|Publication number||US20020127596 A1|
|Application number||US 09/735,564|
|Publication date||Sep 12, 2002|
|Filing date||Dec 13, 2000|
|Priority date||Sep 23, 1998|
|Also published as||EP1130969A1, US6225457, WO2000016631A1|
|Publication number||09735564, 735564, US 2002/0127596 A1, US 2002/127596 A1, US 20020127596 A1, US 20020127596A1, US 2002127596 A1, US 2002127596A1, US-A1-20020127596, US-A1-2002127596, US2002/0127596A1, US2002/127596A1, US20020127596 A1, US20020127596A1, US2002127596 A1, US2002127596A1|
|Inventors||Sanjoy Biswas, James Brown, Martin Burnham, Alison Chalker, David Holmes, Karen Ingraham, Thomas Mathie, Richard Warren, Magdalena Zalacain|
|Original Assignee||Sanjoy Biswas, Brown James Raymond, Burnham Martin K. R., Chalker Alison Francis, Holmes David John, Ingraham Karen Anne, Mathie Thomas Berthold, Warren Richard Lloyd, Magdalena Zalacain|
|Export Citation||BiBTeX, EndNote, RefMan|
|External Links: USPTO, USPTO Assignment, Espacenet|
 This application claims benefit to U.S. Provisional Application No. 60/100,894, filed Sep. 23, 1998.
 This invention relates to newly identified polynucleotides and polypeptides, and their production and uses, as well as their variants, agonists and antagonists, and their uses. In particular, the invention relates to polynucleotides and polypeptides of the mur family, as well as their variants, herein referred to as “murF2,” “murF2 polynucleotide(s),” and “murF2 polypeptide(s)” as the case may be.
 The Streptococci make up a medically important genera of microbes known to cause several types of disease in humans, including, for example, otitis media, conjunctivitis, pneumonia, bacteremia, meningitis, sinusitis, pleural empyema and endocarditis, and most particularly meningitis, such as for example infection of cerebrospinal fluid. Since its isolation more than 100 years ago, Streptococcus pneumoniae has been one of the more intensively studied microbes. For example, much of our early understanding that DNA is, in fact, the genetic material was predicated on the work of Griffith and of Avery, Macleod and McCarty using this microbe. Despite the vast amount of research with S. pneumoniae, many questions concerning the virulence of this microbe remain. It is particularly preferred to employ Streptococcal genes and gene products as targets for the development of antibiotics.
 The frequency of Streptococcus pneumoniae infections has risen dramatically in the past few decades. This has been attributed to the emergence of multiply antibiotic resistant strains and an increasing population of people with weakened immune systems. It is no longer uncommon to isolate Streptococcus pneumoniae strains that are resistant to some or all of the standard antibiotics. This phenomenon has created an unmet medical need and demand for new anti-microbial agents, vaccines, drug screening methods, and diagnostic tests for this organism.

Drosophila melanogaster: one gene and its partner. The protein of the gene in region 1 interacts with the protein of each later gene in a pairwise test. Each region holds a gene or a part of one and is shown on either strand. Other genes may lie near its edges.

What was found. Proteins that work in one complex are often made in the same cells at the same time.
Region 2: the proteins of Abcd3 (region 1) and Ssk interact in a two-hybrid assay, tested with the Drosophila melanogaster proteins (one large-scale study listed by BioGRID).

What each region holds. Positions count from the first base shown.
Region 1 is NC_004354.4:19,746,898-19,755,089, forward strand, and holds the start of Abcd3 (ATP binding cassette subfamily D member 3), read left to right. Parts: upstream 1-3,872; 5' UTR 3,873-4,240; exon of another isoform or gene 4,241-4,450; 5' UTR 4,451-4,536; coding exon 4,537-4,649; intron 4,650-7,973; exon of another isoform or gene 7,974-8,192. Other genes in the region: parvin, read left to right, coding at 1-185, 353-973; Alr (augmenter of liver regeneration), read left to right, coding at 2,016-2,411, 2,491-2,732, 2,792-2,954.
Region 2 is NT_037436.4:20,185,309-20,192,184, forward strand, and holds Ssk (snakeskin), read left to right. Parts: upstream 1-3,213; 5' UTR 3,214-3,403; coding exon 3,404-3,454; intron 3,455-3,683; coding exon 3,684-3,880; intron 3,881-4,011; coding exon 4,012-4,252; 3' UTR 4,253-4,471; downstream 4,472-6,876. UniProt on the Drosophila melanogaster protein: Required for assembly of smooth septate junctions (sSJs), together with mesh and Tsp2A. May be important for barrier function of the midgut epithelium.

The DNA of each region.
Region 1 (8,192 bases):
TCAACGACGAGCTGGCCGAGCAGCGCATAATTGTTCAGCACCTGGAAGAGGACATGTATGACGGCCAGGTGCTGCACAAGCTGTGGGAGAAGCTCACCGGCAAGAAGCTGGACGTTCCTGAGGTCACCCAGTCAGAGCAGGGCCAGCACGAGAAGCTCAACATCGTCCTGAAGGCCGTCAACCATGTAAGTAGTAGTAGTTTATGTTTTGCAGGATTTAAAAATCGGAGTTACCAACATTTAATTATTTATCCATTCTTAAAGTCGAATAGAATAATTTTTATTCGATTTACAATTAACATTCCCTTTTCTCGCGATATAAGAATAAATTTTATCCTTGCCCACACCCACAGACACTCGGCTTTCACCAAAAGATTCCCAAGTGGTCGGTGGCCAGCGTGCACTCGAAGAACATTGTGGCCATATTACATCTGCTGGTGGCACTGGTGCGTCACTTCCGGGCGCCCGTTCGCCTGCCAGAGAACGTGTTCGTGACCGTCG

Moreover, the drug discovery process is currently undergoing a fundamental revolution as it embraces “functional genomics,” that is, high throughput genome- or gene-based biology. This approach is rapidly superseding earlier approaches based on “positional cloning” and other methods. Functional genomics relies heavily on the various tools of bioinformatics to identify gene sequences of potential interest from the many molecular biology databases now available as well as from other sources. There is a continuing and significant need to identify and characterize further genes and other polynucleotides sequences and their related polypeptides, as targets for drug discovery.
 Clearly, there exists a need for polynucleotides and polypeptides, such as the murF2 embodiments of the invention, that have a present benefit of, among other things, being useful to screen compounds for antimicrobial activity. Such factors are also useful to determine their role in pathogenesis of infection, dysfunction and disease. There is also a need for identification and characterization of such factors and their antagonists and agonists to find ways to prevent, ameliorate or correct such infection, dysfunction and disease.
 The present invention relates to murF2, in particular murF2 polypeptides and murF2 polynucleotides, recombinant materials and methods for their production. In another aspect, the invention relates to methods for using such polypeptides and polynucleotides, including treatment of microbial diseases, amongst others. In a further aspect, the invention relates to methods for identifying agonists and antagonists using the materials provided by the invention, and for treating microbial infections and conditions associated with such infections with the identified agonist or antagonist compounds. In a still further aspect, the invention relates to diagnostic assays for detecting diseases associated with microbial infections and conditions associated with such infections, such as assays for detecting murF2 expression or activity.
 Various changes and modifications within the spirit and scope of the disclosed invention will become readily apparent to those skilled in the art from reading the following descriptions and from reading the other parts of the present disclosure.
 The invention relates to murF2 polypeptides and polynucleotides as described in greater detail below. In particular, the invention relates to polypeptides and polynucleotides of a murF2 of Streptococcus pneumoniae, that is related by amino acid sequence homology to gi|1653484|gnl|PID|d1019130 (D90914) hypothetical protein [Synechocystis sp polypeptide. The invention relates especially to murF2 having a nucleotide and amino acid sequences set out in Table 1 as SEQ ID NO:1 and SEQ ID NO:2 respectively. Note that sequences recited in the Sequence Listing below as “DNA” represent an exemplification of the invention, since those of ordinary skill will recognize that such sequences can be usefully employed in polynucleotides in general, including ribopolynucleotides.